To state the obvious: when people of different cultures and differing sensibilities meet for the first time, there can be life-changing outcomes.
I am thinking here:
of Edward Lear’s beautiful sketches of the Nile;
and of the courage of New Zealander, Ettie Rout, who, though demonized in her own country, fought strenuously and eventually successfully for the issue of free prophylactic kits to our World War One troops.
I once lived in an apartment complex in Cairo. At the front of the building there were two small, square gardens, separated by hedges, and a concrete slab path, leading to the five storey stairway, at the building’s entrance. One of the gardens became MY garden. It actually belonged to all the apartment dwellers on our side of the building. No one seemed to mind that I supervised its care. The garden opposite ‘mine’ was claimed by the building’s caretaker and his family. It was their domain.
Our caretaker or Bowab, Ahmed*, was of a weather-worn, indeterminate age. Perhaps in his 60s, perhaps not. He had lived in the city for many years, yet he remained a country man at heart.
He didn’t have much time for the refined and tidy rows of my city garden. Grudgingly, he would admire the salvia, the gazanias, or the begonias, or whatever was the flower of the season, but it was his own garden that held his heart.
He was very proud of his creation, and knew each plant within it. He delighted in introducing me to the new, and usually self-sown, arrivals in his garden. But Ahmed’s greatest pride was reserved for his small collection of ‘baladi’ roses.
He had a half-dozen of these ‘baladi’ rose bushes growing in the centre of his garden, under the partial shade of a small pine tree. I don’t know how to translate ‘baladi’ precisely. I like to think of it as meaning an ancient rose of Egypt, as opposed to the newer varieties that grew in my garden.
Ahmed was rightfully proud of his ‘baladi’ roses. They were exquisite in their shape and colour, and scent. And, almost every morning, after I had walked my children to school, Ahmed would be waiting in his garden to give me the first rosebud, or buds, of the day.
Over time, this early morning meeting developed into our own special ‘baladi’ rose admiration society. In honour of the rose, and in the best tradition of meetings, our proceedings followed a protocol. Each meeting began with the presentation of the rose. I, then, gave a vote of thanks, after which the floor was opened to discussion. The words were almost always the same, but, to the utmost limits of my limited Arabic, we extolled the virtues of the ‘baladi’ rose. We exclaimed over its merits, and we expressed sorrow for the poorer relative who inhabited my garden. We shook our heads over my outwardly lovely roses because they could never know the true joy of being a ‘baladi’ rose. In quiet accord on the overwhelming superiority of the ‘baladi’ rose, the meeting would end with another vote of thanks from me, accompanied by an appreciative inhalation (aka a jolly good sniff) of the rose’s perfect perfume.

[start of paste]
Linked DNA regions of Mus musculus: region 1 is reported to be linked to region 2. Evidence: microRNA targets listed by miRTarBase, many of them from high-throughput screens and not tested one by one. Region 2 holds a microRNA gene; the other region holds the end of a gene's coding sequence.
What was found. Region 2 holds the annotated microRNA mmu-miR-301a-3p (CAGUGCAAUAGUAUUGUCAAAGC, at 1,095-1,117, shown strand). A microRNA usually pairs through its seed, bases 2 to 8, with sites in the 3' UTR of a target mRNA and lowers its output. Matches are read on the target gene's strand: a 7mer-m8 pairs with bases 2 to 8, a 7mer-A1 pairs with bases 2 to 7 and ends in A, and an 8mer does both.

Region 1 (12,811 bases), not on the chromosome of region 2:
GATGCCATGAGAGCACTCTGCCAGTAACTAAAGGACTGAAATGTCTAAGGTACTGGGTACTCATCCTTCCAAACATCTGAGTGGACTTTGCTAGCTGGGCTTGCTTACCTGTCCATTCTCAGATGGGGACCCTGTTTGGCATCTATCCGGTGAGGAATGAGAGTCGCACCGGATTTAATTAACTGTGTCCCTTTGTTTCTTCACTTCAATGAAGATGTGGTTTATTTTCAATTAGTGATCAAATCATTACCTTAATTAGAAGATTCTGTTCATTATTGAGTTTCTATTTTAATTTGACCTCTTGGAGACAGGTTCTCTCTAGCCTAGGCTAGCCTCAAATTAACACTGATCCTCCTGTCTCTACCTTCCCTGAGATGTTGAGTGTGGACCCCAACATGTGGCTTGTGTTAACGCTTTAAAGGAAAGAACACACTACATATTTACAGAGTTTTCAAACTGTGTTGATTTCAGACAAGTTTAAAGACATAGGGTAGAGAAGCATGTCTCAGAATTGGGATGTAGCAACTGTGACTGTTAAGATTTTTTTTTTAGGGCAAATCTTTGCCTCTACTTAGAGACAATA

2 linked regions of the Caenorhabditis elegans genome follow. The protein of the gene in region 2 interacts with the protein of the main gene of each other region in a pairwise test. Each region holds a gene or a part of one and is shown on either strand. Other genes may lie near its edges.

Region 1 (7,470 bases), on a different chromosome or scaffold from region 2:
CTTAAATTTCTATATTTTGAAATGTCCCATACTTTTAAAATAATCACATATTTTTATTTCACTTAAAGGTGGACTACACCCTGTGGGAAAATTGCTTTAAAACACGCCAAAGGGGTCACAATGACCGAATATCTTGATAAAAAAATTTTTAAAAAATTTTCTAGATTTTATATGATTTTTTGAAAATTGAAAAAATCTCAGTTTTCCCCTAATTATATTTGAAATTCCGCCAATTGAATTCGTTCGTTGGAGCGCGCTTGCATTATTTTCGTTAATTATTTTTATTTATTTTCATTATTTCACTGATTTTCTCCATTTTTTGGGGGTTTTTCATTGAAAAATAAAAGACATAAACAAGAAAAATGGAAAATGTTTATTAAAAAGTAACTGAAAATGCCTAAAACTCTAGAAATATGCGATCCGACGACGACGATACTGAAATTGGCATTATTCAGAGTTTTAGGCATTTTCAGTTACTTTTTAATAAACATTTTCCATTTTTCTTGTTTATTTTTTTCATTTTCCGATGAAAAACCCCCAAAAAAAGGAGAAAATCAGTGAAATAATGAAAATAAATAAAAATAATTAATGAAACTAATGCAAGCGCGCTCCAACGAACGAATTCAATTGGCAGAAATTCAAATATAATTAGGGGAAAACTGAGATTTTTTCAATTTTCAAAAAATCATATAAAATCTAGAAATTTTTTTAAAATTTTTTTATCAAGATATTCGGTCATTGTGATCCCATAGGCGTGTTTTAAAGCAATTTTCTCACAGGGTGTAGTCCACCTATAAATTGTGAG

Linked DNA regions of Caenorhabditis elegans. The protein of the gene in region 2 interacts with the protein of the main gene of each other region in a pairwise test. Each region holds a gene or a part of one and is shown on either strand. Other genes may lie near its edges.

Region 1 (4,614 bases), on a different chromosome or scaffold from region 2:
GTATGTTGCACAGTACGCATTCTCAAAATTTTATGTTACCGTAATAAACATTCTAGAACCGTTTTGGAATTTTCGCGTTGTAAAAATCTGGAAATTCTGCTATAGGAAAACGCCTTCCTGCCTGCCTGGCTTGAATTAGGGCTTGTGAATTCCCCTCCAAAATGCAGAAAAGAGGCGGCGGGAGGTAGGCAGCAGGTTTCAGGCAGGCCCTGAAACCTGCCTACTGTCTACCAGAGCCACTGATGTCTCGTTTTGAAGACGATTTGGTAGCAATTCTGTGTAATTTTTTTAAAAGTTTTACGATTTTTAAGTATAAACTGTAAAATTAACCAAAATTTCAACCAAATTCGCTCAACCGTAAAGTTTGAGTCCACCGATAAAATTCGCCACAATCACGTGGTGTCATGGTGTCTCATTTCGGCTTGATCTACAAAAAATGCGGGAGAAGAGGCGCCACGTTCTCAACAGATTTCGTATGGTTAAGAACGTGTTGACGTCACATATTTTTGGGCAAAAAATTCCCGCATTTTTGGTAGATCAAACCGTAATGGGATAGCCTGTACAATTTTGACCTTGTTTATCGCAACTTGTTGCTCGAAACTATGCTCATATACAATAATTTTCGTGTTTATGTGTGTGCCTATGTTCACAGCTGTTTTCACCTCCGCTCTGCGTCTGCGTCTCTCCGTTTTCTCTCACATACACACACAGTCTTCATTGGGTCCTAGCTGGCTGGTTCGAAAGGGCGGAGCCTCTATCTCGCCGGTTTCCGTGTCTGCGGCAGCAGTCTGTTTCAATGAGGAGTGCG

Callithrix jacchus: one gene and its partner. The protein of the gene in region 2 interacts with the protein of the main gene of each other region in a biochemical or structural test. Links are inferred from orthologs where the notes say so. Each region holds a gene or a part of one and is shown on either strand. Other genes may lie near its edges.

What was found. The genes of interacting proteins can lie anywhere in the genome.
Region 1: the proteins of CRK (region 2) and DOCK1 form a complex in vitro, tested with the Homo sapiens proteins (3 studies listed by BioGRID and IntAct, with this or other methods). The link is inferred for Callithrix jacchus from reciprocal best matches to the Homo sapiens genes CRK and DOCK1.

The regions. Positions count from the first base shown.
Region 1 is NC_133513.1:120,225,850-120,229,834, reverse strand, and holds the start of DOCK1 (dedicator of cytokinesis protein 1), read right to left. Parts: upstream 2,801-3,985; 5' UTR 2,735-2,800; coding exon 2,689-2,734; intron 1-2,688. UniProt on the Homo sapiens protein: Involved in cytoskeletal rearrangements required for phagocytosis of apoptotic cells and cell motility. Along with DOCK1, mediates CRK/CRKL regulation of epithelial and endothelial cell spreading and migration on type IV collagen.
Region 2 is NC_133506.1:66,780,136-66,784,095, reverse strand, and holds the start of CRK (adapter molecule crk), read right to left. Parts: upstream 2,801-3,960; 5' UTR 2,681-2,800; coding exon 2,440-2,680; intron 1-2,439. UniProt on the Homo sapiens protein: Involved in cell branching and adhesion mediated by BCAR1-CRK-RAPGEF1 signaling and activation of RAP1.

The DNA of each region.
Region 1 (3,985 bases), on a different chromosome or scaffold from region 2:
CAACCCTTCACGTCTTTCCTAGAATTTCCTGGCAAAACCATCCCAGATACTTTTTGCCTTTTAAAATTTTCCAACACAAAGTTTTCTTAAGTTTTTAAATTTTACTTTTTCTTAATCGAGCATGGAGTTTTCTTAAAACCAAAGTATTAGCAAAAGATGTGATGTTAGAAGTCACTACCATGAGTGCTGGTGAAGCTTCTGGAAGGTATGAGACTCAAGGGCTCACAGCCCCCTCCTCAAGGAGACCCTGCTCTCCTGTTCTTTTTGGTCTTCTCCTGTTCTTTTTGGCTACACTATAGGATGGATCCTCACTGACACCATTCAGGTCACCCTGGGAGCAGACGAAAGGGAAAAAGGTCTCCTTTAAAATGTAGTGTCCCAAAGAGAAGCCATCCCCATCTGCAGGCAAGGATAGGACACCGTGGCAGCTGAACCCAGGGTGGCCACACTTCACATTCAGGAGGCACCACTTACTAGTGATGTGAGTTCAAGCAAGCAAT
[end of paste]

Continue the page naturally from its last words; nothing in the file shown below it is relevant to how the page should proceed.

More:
We loved those roses, Ahmed and I. We were devastated when the ‘baladi’ roses, perhaps tired of city living, decided to curl up their roots, and die. We talked about buying replacements, but, though Ahmed seemed to search everywhere, no new ‘baladi’ roses came home.
Strangely, the loss of the ‘baladi’ roses did not herald the end of our admiration society. Each early morning, as I returned from the school trip, Ahmed would present me with a rose or two picked from my own garden. The thanks would be the same, but we would wrinkle our noses over the paucity of the rose’s aroma, and we would commiserate over its deficiencies; its lack of integrity and stature, when measured against the one true standard of roses; the ‘baladi’ rose.
That same year of the death of the ‘baladi’ roses, my family and I left Egypt. It was hard to go; to leave my on-loan garden, our street,
It was hard for them to let us go, too. The night we departed for the airport, Ahmed was there, by the taxi, waiting to say goodbye. He first shook hands with my husband, and then crushed him in a bear hug. As he released my husband, I saw Ahmed surreptitiously wipe tears from his face. I turned away. I didn’t want to say goodbye. I didn’t know how to say goodbye to the giver of roses. As a woman, I couldn’t offer him the bear hug hiding shyly within me. That was out of the question. I had not, in all our day-to-day contacts, even dared to offer a hand in greeting. Perhaps a smile and a thousand thanks would have to do. But, before I could prepare my face and words, Ahmed stood in front of me, hand outstretched. Briefly, but firmly, we shook hands. I didn’t hear his words. I didn’t hear mine. I was conscious only of tears and the rough, earthiness of his palm. There were no ‘baladi’ roses to give, yet, in that short, final meeting, we exchanged a priceless rose in a class of its own.
*Ahmed (real name not used )